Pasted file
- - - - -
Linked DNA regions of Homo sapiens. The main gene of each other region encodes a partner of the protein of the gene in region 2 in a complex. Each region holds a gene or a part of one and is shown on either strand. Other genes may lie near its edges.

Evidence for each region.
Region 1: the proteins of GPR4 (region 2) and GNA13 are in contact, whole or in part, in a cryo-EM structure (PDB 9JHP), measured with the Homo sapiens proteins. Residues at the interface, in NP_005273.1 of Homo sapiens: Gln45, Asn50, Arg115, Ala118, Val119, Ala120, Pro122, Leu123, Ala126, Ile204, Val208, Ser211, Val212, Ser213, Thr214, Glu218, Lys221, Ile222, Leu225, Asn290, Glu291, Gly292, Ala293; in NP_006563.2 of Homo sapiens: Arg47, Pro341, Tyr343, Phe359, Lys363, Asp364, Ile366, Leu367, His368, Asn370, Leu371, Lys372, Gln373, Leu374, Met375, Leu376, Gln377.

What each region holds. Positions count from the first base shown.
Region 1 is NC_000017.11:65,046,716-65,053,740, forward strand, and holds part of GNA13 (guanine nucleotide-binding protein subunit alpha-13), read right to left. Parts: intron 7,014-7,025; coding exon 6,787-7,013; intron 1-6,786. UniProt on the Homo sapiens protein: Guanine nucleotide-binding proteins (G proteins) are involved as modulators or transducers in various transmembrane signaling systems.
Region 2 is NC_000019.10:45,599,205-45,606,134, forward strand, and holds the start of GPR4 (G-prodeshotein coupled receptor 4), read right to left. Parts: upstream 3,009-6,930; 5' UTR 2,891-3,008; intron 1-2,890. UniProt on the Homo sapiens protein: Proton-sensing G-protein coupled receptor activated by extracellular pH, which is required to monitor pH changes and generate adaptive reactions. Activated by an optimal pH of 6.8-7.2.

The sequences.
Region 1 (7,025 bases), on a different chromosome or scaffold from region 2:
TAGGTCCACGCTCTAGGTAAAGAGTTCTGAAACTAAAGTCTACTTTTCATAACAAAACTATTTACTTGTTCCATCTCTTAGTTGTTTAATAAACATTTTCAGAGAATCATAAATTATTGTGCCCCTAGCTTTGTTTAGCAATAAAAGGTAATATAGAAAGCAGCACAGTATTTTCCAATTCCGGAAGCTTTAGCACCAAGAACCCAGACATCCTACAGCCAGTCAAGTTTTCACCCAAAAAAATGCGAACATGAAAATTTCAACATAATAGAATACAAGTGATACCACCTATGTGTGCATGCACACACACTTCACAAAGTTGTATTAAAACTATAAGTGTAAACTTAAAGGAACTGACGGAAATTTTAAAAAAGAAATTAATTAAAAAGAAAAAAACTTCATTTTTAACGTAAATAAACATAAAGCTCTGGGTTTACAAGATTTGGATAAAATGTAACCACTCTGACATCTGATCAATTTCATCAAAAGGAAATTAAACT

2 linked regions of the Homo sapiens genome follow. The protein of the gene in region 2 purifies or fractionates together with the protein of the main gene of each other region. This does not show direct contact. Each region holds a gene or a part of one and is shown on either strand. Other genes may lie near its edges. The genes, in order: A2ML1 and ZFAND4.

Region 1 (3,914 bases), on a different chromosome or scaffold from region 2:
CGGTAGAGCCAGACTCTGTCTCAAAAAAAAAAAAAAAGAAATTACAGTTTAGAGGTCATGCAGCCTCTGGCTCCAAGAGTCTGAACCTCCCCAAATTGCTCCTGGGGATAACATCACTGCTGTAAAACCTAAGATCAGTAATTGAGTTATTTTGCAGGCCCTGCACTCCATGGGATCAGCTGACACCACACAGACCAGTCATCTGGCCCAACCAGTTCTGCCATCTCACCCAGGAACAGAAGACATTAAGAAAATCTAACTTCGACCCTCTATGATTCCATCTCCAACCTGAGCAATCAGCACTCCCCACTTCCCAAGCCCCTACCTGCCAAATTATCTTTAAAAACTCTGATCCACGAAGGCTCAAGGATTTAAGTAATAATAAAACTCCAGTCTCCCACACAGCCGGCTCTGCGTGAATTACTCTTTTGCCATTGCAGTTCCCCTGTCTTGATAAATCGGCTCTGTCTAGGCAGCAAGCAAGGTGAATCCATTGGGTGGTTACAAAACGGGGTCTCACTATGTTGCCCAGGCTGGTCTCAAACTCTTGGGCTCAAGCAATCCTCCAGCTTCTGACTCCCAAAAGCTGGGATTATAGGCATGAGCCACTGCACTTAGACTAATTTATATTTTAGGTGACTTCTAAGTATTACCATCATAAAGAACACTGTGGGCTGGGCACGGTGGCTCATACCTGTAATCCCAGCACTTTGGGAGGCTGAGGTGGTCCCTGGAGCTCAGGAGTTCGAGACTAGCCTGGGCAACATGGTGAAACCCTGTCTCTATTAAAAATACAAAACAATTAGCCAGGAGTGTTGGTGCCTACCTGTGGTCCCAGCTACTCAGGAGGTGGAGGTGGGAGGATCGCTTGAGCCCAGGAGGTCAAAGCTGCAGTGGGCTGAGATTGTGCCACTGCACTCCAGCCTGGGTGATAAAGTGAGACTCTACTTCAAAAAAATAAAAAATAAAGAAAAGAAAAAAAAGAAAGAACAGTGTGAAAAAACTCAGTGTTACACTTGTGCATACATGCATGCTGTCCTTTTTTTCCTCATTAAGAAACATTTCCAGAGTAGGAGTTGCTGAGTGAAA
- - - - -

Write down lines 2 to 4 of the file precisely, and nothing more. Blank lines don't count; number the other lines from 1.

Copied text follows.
Evidence for each region.
Region 1: the proteins of GPR4 (region 2) and GNA13 are in contact, whole or in part, in a cryo-EM structure (PDB 9JHP), measured with the Homo sapiens proteins. Residues at the interface, in NP_005273.1 of Homo sapiens: Gln45, Asn50, Arg115, Ala118, Val119, Ala120, Pro122, Leu123, Ala126, Ile204, Val208, Ser211, Val212, Ser213, Thr214, Glu218, Lys221, Ile222, Leu225, Asn290, Glu291, Gly292, Ala293; in NP_006563.2 of Homo sapiens: Arg47, Pro341, Tyr343, Phe359, Lys363, Asp364, Ile366, Leu367, His368, Asn370, Leu371, Lys372, Gln373, Leu374, Met375, Leu376, Gln377.

What each region holds. Positions count from the first base shown.